Nigerian start-up Flutterwave has recovered over $50 million after the Kenyan government dropped charges of financial impropriety. This is a significant win for the company, which had been accused of mishandling public funds. The charges were dropped after a lengthy investigation found no evidence of wrongdoing. This is a major relief for the company, which had been facing the prospect of a lengthy legal battle.
The Asset Recovery Agency (ARA) had filed a suit against Flutterwave, leading to the freezing of the cash in 62 bank accounts belonging to Fintech and four Kenyans. The suit was based on fears of card fraud and money laundering, allegations which Flutterwave denied.
However, the Kenyan government last week withdrew these charges against Flutterwave, and ARA has filed a notice to drop the suit and lift the asset freezing orders. The case will be mentioned in the High Court on February 14th, where the withdrawal decision will be confirmed.
The company’s CEO and co-founder Olugbenga Agboola, flew into Kenya last week amid efforts to get a licence from the Central Bank of Kenya (CBK).
Flutterwave has denied the allegations of financial impropriety and has welcomed the decision of the Kenyan government to withdraw the charges.
“Flutterwave welcomes the withdrawal of claims against the company by the Asset Recovery Agency (ARA) in July 2022 and looks forward to market expansion in Kenya. As a result, Flutterwave has been cleared of any wrongdoing. Flutterwave has fully cooperated with all stages of this review,” the company said in a statement on Thursday.
The development comes as a huge relief for Flutterwave, which is a fintech company based in Lagos and San Francisco that offers its payments services to facilitate cross-border transactions in multiple currencies. The company, which was last valued at more than $3 billion, has raised more than $450 million in VC funding and is preparing for an initial public offering on the Nasdaq stock exchange.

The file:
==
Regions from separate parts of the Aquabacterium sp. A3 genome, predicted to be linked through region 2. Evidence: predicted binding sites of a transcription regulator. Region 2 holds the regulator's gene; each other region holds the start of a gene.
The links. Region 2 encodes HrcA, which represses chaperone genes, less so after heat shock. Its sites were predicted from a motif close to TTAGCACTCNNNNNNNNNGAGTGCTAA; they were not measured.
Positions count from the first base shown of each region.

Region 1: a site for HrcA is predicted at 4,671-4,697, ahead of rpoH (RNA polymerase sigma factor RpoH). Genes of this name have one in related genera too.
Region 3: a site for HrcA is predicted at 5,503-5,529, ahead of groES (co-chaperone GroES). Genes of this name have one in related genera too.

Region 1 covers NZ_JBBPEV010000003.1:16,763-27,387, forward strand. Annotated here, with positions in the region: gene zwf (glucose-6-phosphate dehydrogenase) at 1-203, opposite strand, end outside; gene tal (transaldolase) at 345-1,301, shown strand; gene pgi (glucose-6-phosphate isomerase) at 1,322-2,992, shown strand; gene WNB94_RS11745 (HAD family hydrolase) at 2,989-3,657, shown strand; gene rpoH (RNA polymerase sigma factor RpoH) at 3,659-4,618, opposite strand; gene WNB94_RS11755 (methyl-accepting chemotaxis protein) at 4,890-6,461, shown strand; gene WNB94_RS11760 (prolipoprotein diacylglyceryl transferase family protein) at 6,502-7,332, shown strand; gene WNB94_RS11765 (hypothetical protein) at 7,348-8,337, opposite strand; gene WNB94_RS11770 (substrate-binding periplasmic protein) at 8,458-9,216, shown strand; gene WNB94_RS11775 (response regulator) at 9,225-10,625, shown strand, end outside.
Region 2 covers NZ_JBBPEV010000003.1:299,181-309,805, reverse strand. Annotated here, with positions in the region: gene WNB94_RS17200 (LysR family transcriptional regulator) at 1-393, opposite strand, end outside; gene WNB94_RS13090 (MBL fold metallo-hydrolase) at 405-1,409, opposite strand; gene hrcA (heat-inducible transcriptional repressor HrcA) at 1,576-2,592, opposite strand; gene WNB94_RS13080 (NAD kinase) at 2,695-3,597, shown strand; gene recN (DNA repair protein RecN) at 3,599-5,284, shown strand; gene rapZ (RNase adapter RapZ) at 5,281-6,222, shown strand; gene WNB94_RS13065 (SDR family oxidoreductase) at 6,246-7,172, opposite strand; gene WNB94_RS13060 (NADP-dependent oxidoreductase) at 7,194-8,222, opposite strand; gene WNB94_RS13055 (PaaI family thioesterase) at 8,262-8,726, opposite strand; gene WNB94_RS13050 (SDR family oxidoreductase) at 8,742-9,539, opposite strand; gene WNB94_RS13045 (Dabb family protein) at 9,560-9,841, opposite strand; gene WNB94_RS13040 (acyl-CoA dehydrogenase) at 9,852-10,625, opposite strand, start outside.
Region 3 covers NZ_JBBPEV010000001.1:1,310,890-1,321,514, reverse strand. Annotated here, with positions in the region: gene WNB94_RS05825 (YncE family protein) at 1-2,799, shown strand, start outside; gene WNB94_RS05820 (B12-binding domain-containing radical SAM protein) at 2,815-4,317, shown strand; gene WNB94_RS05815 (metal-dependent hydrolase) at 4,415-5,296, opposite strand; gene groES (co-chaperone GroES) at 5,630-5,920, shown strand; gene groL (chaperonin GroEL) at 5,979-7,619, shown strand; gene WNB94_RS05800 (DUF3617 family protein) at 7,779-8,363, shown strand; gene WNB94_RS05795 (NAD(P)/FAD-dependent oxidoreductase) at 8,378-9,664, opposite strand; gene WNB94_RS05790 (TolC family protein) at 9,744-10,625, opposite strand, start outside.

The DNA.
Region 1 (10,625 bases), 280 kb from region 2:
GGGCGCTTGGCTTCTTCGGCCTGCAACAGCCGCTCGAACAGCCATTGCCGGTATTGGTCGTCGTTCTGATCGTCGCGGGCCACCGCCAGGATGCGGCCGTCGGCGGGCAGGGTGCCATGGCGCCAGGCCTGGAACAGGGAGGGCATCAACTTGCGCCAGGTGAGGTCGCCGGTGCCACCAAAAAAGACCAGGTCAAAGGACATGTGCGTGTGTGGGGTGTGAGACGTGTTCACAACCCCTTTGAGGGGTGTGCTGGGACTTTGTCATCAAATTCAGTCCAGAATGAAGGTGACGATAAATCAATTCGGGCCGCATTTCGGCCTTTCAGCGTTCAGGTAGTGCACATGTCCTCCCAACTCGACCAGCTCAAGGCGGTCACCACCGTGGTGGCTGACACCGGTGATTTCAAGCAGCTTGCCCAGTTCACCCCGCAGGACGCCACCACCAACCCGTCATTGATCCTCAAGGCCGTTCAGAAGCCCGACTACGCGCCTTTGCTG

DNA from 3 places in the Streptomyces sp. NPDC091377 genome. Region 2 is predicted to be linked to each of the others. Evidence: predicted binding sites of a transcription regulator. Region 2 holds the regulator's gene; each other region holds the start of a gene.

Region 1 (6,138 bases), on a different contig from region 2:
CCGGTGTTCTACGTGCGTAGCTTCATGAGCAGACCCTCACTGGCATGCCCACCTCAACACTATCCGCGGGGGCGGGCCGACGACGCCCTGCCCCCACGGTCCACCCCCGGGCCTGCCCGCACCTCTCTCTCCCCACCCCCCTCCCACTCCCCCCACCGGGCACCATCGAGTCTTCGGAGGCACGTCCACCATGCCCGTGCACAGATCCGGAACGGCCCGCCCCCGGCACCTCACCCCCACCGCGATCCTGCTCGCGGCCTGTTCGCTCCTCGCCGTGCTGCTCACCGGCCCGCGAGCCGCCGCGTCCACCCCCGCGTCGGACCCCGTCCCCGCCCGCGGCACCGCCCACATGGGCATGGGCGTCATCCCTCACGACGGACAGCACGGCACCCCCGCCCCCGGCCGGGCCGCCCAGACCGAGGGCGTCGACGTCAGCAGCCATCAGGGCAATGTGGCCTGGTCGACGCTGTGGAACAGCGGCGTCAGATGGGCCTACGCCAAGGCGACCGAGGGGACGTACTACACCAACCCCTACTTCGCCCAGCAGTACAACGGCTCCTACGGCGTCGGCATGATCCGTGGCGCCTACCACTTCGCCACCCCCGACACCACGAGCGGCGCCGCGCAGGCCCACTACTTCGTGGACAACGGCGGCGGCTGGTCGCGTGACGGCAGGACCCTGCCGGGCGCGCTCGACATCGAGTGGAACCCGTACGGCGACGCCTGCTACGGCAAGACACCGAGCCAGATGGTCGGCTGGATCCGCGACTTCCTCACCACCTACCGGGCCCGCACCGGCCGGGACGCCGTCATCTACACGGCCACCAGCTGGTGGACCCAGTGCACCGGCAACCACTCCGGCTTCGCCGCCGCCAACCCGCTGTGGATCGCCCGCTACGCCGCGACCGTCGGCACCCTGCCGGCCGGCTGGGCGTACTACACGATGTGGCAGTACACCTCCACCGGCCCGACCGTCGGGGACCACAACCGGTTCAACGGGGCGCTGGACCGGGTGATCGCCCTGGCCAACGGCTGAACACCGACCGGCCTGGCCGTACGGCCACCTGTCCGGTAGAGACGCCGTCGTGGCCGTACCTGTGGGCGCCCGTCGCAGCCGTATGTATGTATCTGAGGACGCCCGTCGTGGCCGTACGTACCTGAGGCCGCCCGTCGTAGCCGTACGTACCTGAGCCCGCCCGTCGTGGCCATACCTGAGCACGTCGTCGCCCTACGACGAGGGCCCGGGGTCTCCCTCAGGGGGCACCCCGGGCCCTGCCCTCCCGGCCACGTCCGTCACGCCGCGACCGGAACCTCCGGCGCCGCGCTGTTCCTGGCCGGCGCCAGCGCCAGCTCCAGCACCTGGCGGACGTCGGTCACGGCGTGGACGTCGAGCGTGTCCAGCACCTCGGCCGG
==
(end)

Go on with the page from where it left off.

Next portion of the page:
The decision to drop the charges against Flutterwave is also a positive development for other Nigerian financial companies, whose cases have been terminated and whose accounts have been unfrozen. The money belonging to these firms had been frozen by the High Court in a series of financial impropriety suits filed by the ARA from 2020 to last year. Companies whose cases have been terminated include Korapay Technologies Ltd, Kandon Technologies Ltd, RemX Capital Ltd, Avalon Offshore Logistics Ltd, and OIT Africa Limited.
The billions of dollars frozen in Guaranty Trust Bank (GTB), Equity, EcoBank, KCB and Co-operative Bank accounts had been blocked from transfer or withdrawal pending the filing of a petition to have the money forfeited to the government. However, with the charges against Flutterwave being dropped, the company and other affected firms are now set to regain access to their frozen assets.
The withdrawal of charges against Flutterwave and the decision of the Kenyan government to drop the suit is a significant milestone for African fintech. The recovery of frozen assets will allow Flutterwave and other affected companies to continue to grow and provide crucial financial services to businesses operating in Africa. Flutterwave supports thousands of jobs in Kenya, including Uber drivers, food vendors, and others that rely on the payment platform for their daily income.